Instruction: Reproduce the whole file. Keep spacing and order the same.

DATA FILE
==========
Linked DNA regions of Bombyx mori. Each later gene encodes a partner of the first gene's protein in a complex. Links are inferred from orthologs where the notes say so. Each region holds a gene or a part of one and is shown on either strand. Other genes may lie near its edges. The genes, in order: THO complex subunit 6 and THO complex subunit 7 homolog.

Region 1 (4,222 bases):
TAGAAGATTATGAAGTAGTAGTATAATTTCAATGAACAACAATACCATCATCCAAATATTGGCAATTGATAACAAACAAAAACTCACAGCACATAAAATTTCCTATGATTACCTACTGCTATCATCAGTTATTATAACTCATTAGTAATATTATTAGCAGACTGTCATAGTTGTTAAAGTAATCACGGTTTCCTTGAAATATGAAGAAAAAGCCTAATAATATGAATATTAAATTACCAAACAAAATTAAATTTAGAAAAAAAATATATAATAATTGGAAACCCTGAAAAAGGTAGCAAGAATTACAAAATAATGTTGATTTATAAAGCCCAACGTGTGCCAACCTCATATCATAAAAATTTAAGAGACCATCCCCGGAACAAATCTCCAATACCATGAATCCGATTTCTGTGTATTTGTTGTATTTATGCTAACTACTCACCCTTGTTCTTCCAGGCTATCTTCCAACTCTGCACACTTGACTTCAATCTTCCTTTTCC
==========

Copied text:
Linked DNA regions of Bombyx mori. Each later gene encodes a partner of the first gene's protein in a complex. Links are inferred from orthologs where the notes say so. Each region holds a gene or a part of one and is shown on either strand. Other genes may lie near its edges. The genes, in order: THO complex subunit 6 and THO complex subunit 7 homolog.

Region 1 (4,222 bases):
TAGAAGATTATGAAGTAGTAGTATAATTTCAATGAACAACAATACCATCATCCAAATATTGGCAATTGATAACAAACAAAAACTCACAGCACATAAAATTTCCTATGATTACCTACTGCTATCATCAGTTATTATAACTCATTAGTAATATTATTAGCAGACTGTCATAGTTGTTAAAGTAATCACGGTTTCCTTGAAATATGAAGAAAAAGCCTAATAATATGAATATTAAATTACCAAACAAAATTAAATTTAGAAAAAAAATATATAATAATTGGAAACCCTGAAAAAGGTAGCAAGAATTACAAAATAATGTTGATTTATAAAGCCCAACGTGTGCCAACCTCATATCATAAAAATTTAAGAGACCATCCCCGGAACAAATCTCCAATACCATGAATCCGATTTCTGTGTATTTGTTGTATTTATGCTAACTACTCACCCTTGTTCTTCCAGGCTATCTTCCAACTCTGCACACTTGACTTCAATCTTCCTTTTCC